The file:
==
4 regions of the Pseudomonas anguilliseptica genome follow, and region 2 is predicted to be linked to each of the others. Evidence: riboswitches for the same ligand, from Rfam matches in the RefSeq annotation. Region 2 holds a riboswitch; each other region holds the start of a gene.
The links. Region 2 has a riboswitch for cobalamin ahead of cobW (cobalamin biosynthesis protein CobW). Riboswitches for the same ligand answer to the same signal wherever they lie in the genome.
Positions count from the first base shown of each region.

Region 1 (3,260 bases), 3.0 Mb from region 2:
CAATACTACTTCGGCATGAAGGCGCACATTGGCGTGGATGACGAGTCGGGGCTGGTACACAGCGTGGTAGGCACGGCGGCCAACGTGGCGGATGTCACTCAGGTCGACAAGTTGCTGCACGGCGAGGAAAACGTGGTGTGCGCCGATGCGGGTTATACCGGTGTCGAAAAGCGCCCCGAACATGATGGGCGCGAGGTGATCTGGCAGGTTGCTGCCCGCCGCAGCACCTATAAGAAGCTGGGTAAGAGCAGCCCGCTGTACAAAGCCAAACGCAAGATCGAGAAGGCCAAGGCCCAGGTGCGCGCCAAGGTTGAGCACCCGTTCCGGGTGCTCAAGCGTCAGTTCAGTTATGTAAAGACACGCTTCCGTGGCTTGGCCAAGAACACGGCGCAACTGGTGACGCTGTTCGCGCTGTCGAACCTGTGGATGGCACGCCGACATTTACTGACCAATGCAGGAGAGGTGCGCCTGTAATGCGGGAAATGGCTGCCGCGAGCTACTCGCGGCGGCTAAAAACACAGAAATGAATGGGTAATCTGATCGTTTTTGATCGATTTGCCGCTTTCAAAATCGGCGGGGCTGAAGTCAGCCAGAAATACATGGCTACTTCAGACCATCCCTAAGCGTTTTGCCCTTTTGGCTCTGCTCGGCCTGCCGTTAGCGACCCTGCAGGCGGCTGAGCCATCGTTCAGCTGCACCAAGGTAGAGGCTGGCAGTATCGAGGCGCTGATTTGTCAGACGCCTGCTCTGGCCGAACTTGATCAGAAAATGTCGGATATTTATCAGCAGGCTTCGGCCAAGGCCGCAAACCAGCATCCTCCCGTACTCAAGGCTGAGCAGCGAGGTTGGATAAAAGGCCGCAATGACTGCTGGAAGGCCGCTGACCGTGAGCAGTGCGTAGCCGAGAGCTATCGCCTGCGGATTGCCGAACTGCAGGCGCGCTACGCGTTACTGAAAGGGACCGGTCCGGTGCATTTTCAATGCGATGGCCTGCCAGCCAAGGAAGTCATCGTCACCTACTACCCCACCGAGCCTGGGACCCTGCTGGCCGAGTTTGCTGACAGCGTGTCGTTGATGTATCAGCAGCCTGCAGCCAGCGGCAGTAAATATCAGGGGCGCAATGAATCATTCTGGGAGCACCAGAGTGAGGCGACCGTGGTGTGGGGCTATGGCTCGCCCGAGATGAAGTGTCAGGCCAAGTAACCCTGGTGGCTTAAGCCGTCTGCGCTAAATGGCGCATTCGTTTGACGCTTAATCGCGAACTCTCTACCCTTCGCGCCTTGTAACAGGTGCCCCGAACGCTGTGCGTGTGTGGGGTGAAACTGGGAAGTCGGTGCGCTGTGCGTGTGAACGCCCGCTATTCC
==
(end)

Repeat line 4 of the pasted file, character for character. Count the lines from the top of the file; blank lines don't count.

Region 1 (3,260 bases), 3.0 Mb from region 2: